The calculated emission enhancement factors obtained using wide-field fluorescence microscopy of the PCP complexes coupled to AgNWs are displayed in Figure 5 for the excitation wavelength of 405 nm for both the mixed (solid bars) and the layer-by-layer (dashed bars) samples. In addition, we include the enhancement factors determined for two different concentrations of the PCP complexes. The excitation wavelength of 405 nm is essentially resonant with the plasmon resonance of the nanowires. Right panels show enhancement factors obtained for the PCP located along the NWs: (a) for mg/mL PCP concentration and (c) for mg/mL PCP concentration. Left panels show distributions of calculated enhancement factors obtained for the ends of NWs: (b) for the mg/mL concentration of PCP complexes and (d) for the mg/mL concentration of the PCP complexes. For the PCP concentration of mg/mL in the mixed sample, the values of enhancement factor for the PCP complexes located along the silver nanowires vary from 1.05 to 2.02, while for the layer-by-layer sample those values vary from 1.03 to 1.42. The enhancement in this case is relatively low. In contrast, enhancements calculated for the same PCP concentration but at the ends of NWs vary from 0.95 to 6.63 for the mixed sample and from 1.01 to 2.42 for the layer-by-layer sample. The average enhancement factors resulting from the coupling between PCP complexes and plasmonic excitations in the AgNWs for the mixed (layer-by-layer) sample geometry are found to be 1.32 (1.22) and 2.40 (1.67) along the nanowires and at the ends of the nanowires, respectively. The differences between enhancement factors determined for both sample geometries are better visible in the case of the structure with lower PCP concentration (lower row in Figure 5). In this case the values of enhancement factor for the mixed (layer-by-layer) sample vary from 1.12 (1.08) to 3.86 (1.36) and from 1.57 (0.94) to 13.36 (3.17) as calculated along the silver nanowires and at ends of the nanowires, respectively. Thereupon the average enhancement factors for the mixed (layer-by-layer) sample are 1.93 (1.22) and 4.11 (1.73) for the PCP complexes placed along the NWs and at the ends of NWs, respectively.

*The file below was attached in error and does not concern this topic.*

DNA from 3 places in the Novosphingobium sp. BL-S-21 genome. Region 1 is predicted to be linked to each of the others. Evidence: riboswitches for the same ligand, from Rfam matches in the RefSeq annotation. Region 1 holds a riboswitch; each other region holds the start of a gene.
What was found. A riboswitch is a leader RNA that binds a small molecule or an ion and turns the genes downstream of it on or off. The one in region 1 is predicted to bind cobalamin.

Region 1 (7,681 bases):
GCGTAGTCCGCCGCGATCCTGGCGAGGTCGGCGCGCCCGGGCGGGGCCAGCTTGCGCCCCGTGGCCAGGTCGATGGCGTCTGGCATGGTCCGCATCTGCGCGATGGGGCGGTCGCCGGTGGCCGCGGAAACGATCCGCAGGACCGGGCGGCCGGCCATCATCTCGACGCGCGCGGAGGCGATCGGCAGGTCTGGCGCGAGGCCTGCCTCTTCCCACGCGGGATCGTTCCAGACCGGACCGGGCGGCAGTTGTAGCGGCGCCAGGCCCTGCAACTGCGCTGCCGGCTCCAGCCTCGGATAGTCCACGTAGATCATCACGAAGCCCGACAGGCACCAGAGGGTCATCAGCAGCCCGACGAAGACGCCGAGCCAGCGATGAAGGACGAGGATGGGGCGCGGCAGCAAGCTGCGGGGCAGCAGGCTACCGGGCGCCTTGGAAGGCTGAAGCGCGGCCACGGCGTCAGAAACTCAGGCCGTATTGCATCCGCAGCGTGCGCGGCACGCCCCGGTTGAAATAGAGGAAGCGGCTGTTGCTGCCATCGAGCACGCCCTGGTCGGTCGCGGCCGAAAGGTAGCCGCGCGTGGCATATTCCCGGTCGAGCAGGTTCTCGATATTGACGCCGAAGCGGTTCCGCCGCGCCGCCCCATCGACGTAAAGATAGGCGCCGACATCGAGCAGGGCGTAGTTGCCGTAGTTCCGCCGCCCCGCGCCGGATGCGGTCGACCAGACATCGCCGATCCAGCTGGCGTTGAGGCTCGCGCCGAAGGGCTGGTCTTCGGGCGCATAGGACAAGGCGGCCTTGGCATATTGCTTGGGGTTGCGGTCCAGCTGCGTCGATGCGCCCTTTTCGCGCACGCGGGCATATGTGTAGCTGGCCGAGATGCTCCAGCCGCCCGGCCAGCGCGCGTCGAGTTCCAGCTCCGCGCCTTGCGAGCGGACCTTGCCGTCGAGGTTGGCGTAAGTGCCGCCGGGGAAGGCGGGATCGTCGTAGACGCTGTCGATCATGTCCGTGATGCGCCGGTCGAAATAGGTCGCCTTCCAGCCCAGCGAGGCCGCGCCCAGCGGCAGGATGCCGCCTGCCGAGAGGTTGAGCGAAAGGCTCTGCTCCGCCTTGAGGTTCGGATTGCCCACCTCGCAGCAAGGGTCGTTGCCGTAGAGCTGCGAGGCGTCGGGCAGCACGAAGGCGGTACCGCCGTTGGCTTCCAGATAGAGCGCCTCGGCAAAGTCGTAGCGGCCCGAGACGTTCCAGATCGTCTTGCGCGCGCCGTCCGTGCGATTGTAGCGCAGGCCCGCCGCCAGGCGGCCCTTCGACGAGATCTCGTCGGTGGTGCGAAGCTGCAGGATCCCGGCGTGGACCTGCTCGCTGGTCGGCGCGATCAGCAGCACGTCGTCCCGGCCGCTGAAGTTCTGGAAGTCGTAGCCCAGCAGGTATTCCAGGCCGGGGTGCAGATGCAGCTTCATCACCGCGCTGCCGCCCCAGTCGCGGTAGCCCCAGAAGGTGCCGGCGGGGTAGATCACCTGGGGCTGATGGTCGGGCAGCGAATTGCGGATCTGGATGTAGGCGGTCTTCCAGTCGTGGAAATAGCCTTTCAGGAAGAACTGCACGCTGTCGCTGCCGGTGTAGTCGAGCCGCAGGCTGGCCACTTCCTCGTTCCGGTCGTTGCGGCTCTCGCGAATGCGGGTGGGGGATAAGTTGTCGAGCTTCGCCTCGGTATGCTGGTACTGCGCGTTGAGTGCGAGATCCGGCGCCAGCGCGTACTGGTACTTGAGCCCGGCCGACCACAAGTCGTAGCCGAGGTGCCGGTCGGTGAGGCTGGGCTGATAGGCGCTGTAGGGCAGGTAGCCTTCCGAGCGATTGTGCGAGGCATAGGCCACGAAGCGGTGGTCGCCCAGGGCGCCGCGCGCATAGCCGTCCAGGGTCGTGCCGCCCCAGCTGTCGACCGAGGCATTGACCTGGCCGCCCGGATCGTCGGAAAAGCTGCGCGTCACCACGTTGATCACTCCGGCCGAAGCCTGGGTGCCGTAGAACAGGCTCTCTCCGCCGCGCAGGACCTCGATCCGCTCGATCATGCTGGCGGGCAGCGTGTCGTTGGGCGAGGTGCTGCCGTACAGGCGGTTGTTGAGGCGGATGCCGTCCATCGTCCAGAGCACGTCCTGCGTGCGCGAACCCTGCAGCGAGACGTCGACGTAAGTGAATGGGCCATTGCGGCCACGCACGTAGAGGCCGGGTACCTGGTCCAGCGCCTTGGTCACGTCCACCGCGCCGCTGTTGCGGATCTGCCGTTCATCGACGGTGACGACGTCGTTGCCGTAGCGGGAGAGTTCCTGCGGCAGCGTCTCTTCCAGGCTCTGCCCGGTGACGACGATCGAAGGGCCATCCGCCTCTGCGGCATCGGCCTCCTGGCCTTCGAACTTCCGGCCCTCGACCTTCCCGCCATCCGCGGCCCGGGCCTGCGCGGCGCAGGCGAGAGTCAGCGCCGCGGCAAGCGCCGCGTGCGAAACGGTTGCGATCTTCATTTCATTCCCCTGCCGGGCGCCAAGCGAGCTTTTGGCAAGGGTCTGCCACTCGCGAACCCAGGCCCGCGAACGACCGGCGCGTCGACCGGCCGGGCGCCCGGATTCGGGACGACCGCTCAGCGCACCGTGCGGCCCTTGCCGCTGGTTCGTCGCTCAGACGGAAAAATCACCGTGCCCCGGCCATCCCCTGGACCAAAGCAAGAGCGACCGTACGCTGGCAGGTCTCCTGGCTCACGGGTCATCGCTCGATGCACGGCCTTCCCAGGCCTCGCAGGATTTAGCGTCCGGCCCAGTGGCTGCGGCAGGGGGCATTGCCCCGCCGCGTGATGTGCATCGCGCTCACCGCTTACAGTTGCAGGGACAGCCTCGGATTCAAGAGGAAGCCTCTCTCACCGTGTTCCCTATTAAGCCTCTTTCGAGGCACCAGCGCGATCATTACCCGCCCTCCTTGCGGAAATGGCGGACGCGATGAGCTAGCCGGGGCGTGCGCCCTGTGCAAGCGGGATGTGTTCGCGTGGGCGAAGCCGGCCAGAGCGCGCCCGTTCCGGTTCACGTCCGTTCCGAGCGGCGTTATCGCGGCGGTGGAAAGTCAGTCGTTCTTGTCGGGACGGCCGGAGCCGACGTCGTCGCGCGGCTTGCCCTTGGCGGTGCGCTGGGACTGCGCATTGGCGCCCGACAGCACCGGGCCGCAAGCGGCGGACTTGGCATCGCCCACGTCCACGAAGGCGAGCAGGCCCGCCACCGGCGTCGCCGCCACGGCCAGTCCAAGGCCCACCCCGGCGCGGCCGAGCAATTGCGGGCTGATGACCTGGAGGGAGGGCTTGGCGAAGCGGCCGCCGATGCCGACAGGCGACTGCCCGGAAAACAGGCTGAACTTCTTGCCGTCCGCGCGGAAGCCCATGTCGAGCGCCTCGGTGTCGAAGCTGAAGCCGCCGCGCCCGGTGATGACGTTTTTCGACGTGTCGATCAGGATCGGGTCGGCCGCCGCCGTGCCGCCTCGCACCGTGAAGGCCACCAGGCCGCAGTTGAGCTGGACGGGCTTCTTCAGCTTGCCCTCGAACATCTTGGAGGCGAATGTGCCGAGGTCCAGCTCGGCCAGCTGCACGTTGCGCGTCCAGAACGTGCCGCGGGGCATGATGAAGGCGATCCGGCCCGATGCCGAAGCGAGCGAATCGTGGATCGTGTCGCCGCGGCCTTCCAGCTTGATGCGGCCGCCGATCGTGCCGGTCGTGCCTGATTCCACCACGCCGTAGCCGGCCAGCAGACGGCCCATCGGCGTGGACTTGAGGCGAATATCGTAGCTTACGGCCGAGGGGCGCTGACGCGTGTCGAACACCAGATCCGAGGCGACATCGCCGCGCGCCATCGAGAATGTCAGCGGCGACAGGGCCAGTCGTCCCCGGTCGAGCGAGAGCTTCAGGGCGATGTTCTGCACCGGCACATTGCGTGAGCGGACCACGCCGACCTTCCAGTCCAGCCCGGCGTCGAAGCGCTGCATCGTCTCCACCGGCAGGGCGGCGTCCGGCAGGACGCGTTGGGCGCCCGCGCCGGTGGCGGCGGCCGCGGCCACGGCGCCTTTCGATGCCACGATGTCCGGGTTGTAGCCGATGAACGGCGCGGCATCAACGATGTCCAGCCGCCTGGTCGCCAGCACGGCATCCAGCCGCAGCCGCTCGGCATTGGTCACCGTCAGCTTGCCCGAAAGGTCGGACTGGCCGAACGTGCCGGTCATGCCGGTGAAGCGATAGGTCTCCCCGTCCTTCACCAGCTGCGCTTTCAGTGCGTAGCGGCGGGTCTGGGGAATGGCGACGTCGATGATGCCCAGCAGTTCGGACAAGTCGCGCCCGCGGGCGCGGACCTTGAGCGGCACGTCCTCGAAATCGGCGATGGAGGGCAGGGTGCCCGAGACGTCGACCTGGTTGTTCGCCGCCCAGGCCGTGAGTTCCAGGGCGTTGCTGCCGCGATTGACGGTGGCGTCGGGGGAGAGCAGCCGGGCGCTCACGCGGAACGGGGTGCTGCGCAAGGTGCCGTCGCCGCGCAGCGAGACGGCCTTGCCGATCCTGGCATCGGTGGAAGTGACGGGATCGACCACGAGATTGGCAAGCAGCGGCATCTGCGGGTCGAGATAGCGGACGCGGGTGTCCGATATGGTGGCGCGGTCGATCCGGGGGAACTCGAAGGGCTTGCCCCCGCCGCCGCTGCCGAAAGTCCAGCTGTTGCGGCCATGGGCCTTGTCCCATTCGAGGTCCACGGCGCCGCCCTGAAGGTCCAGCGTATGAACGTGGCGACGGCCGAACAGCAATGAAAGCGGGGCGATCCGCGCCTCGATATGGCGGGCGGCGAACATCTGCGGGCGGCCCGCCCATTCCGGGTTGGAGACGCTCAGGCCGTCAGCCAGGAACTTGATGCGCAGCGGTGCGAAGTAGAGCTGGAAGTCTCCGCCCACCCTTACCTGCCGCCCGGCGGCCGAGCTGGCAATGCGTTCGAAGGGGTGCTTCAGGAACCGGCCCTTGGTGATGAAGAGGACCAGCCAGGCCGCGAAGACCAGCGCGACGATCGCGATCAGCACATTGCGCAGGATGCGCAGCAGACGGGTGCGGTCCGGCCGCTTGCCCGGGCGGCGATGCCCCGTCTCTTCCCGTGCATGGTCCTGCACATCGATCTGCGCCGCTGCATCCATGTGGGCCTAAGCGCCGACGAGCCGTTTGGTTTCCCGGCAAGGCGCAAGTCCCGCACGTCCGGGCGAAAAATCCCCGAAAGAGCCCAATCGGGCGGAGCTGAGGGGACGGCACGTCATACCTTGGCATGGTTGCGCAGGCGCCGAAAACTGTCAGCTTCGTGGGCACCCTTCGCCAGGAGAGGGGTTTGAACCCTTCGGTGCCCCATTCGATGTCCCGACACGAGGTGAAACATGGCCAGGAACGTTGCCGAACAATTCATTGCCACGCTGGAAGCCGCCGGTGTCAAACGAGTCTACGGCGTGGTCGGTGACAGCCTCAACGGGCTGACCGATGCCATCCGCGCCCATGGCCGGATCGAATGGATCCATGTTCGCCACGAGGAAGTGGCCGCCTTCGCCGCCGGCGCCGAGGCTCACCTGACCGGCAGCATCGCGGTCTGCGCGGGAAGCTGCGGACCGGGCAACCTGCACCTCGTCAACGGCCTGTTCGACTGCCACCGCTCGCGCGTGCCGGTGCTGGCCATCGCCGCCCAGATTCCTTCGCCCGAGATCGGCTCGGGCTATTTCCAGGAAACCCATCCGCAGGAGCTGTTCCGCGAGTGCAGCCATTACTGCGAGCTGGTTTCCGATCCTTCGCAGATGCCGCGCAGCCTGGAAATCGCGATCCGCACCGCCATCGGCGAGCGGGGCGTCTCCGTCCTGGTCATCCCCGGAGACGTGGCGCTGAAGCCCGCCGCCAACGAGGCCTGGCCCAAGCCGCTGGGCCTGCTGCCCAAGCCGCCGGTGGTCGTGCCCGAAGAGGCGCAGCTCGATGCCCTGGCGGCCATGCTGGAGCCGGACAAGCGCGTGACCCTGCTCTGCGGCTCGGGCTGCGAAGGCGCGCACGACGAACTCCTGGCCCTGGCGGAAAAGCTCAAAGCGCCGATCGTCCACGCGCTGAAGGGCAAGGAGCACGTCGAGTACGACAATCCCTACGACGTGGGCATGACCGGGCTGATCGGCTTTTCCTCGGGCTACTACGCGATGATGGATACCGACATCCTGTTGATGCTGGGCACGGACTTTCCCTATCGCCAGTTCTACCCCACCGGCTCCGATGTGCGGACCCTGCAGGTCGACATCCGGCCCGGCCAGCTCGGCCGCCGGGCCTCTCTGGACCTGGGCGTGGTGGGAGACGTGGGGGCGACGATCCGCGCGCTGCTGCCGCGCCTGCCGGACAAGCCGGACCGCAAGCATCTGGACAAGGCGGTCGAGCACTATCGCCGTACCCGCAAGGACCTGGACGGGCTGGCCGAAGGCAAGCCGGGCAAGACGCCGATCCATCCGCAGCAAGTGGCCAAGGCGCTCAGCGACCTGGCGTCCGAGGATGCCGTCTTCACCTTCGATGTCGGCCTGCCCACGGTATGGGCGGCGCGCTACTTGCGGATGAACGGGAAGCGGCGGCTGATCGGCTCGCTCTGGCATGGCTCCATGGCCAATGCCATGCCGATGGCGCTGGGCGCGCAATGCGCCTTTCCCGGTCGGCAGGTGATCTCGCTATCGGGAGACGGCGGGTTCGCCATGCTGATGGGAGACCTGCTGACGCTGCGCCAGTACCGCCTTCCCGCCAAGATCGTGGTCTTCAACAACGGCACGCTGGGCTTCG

Similar analysis as described above was done for the intensity maps of the PCP fluorescence collected with the excitation at 480 nm, where the PCP complex features the strongest absorption. The results are displayed in a similar manner as for the 405 nm excitation, in Figure 6 with the same legend and color coding applied. Right panels show enhancement factors obtained for the PCP located along the NWs: (a) for mg/mL PCP concentration and (c) for mg/mL PCP concentration. Left panels show distributions of calculated enhancement factors obtained at the ends of the NWs: (b) for the mg/mL concentration of PCP complexes and (d) for the mg/mL concentration of the PCP complexes. For the higher concentration of the PCP complexes and for the mixed sample, the values of enhancement factors for the PCP complexes placed along the nanowires vary from 0.83 to 2.44, while for the layer-by-layer sample those values vary from 0.89 to 1.75. In the case of enhancement factor obtained at the ends of NWs the values vary from 1.10 to 5.02 and from 1.03 to 3.04 for the mixed and the layer-by-layer sample, respectively. The average enhancement factors for the mixed (layer-by-layer) sample are 1.35 (1.25) and 2.32 (1.76) along the nanowires and at the ends of the nanowires, respectively. Similarly as in the case of 405 nm excitation, the obtained values of the enhancement factor depend upon the concentration of the PCP complexes used for sample preparation. Namely, for the PCP concentration of mg/mL, the values of enhancement factors for the mixed (layer-by-layer) sample vary from 1.44 (1.12) to 3.39 (1.77) and from 1.43 (0.90) to 19.13 (5.11) as calculated for the PCP complexes placed along the NWs and at the ends of the NWs, respectively. Consequently, the average enhancement factors for the mixed (layer-by-layer) samples are found to be 2.10 (1.27) and 4.83 (2.04) for the PCP located along the NWs and at the ends of the NWs, respectively.